Growing an MVVM Framework in 2003, part III—Properties Redux

This post is from a series on my experiences starting to grow an MVVM Framework in .NET 1.1.

* Part I—Event Handlers * Part II – Properties * Part III – Properties Redux * Part IV—Unit Tests * Part V—Reflections and Regrets

Full source code can be found in my Google Code repository.

A Change of Plans

Last time I showed how I managed the binding of ViewModel properties to the properties on the View's controls. I promised to talk this time about how the use of the mini-framework affected the testability of the code. I changed my mind—I want to return to the whole properties discussion.

Festering Dissatisfaction

The method I had for binding ViewModel properties to the View worked, but it left a bad taste in my mouth. A few things bothered me about the implementation. Recall that to add a bound property the ViewModel had to have code something like this:

private Property bookListItems;
public string BookListItems
    get { return bookListItems.AsList(); }
    set { bookListItems.Value = value; }
I have a couple of problems with this.

  1. it's pretty chatty
  2. the client programmer has to know when to use .AsList() or not, since strings and bools don't require it
  3. the viewbinding code had to look for the private field, and that just felt gross

Poor man's generics

When I first wrote the code, I was bothered a little by the weaknesses in the property bindings. It wasn't until I wrote about the code here that the suck really started to get to me. And worse, I was unhappy with what I'd wrote. One phrase from the post kept coming back to me:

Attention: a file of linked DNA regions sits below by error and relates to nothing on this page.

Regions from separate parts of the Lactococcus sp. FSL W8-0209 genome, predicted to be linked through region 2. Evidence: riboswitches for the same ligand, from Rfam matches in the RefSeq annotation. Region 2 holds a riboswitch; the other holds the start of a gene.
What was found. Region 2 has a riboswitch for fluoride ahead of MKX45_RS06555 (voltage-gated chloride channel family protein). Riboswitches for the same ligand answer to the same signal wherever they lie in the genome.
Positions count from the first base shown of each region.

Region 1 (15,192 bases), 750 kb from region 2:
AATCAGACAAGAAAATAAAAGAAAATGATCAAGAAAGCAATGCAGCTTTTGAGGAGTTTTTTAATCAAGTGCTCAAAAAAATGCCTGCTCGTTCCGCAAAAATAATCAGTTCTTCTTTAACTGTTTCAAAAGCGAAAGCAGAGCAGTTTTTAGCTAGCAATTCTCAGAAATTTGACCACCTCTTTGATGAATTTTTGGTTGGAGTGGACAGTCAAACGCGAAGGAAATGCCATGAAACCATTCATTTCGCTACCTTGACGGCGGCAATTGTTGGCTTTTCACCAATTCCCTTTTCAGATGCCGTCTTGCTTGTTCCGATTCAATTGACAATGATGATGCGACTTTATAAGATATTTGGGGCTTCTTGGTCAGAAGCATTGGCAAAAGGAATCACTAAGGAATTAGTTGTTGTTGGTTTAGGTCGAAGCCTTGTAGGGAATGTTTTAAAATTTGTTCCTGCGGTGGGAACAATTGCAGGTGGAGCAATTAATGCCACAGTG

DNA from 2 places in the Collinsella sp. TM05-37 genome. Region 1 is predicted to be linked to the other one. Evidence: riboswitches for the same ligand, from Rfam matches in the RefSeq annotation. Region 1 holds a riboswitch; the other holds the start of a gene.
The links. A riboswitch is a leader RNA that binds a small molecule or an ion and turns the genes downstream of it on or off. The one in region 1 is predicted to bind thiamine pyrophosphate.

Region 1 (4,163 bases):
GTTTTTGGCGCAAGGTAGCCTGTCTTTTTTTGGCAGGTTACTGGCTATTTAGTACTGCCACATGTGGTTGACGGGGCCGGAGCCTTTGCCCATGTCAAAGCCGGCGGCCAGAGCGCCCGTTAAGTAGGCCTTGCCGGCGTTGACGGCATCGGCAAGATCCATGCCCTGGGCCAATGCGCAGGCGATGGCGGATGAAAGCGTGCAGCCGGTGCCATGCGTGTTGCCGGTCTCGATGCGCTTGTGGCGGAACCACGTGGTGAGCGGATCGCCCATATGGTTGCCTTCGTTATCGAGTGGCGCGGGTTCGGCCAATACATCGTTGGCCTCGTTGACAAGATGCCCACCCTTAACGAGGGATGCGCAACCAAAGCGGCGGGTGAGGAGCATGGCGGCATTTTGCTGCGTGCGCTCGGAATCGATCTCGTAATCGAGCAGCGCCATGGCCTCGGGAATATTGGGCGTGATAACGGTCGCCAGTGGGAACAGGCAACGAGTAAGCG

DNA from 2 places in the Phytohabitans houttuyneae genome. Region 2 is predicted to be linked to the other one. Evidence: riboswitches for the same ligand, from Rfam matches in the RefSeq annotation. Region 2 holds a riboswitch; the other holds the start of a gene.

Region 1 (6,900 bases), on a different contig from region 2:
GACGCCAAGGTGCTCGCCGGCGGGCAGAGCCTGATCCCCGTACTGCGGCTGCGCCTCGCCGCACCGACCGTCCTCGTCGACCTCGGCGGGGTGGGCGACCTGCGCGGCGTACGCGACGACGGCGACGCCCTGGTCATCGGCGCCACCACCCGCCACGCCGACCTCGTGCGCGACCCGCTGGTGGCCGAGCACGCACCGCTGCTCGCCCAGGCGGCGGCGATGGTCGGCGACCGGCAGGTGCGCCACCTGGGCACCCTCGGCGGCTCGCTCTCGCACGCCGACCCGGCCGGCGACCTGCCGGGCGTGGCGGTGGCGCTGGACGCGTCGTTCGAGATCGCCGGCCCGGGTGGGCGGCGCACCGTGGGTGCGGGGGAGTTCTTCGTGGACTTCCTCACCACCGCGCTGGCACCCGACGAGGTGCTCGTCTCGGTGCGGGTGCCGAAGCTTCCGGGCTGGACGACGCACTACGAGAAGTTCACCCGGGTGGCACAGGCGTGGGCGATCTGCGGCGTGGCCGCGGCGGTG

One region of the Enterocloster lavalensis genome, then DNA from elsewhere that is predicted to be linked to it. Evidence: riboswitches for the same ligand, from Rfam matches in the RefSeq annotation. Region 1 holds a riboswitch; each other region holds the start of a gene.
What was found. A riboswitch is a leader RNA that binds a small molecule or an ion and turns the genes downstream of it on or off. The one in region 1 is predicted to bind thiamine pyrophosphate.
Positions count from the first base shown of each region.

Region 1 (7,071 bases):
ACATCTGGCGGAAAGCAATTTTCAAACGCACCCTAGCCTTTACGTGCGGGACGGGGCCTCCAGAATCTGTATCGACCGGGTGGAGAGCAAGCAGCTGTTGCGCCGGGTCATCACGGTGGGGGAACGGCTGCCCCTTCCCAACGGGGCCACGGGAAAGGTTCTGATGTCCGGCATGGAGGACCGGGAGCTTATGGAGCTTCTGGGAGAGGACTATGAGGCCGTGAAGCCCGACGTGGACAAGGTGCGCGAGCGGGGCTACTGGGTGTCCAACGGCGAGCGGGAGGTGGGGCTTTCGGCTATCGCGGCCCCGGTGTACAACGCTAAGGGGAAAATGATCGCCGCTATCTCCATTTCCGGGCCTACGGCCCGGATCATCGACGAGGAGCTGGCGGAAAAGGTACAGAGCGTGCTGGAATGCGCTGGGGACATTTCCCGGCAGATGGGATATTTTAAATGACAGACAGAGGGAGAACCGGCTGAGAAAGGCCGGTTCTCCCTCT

At this point, I was really missing generics.

What did I mean by that? Why did I miss generics? I hadn't explained that well, even to myself. So I thought about it. What would I do with the generics if I had them? And I thought for a bit longer. Then I had it. I'd make a Property class to proxy the view's properties—that would tighten up the code and relieve programmers of the burden of knowing when to use .AsList.

Well, I don't have generics, but I do have Manual Type Creation. That's somewhat less convenient, but it's not like I'm going to need dozens of different property types—3 will do for a start. So I decided to see what I could do with a little Property type hierarchy.

public abstract class Property
    protected PropertyStorageStrategy storage;

    protected Property(PropertyStorageStrategy storage)
    { = storage;

public class ListProperty: Property
    public ListProperty(PropertyStorageStrategy storage): base(storage)

    public IList Value
        get { return (IList) storage.Get(); }
        set { storage.Set(value); }

public class StringProperty: Property
    // pretty much what you'd expect

public class BoolProperty: Property
    // pretty much what you expected above, only more Bool-y

There's not a terrible amount here, just a family of properties. Each concrete class is responsible for providing a Value property that will return (or accept) a typed value. The real work is done by the storage member—it keeps track of the untyped value that the concrete class will take or dole out. As the name PropertyStorageStrategy suggests, a Property can vary the source and sink for its value via the Strategy design pattern.

I was holding it for a friend

Let's look at the storage strategy that defers to a property on another object.

 public interface PropertyStorageStrategy
     object Get();
     void Set(object value);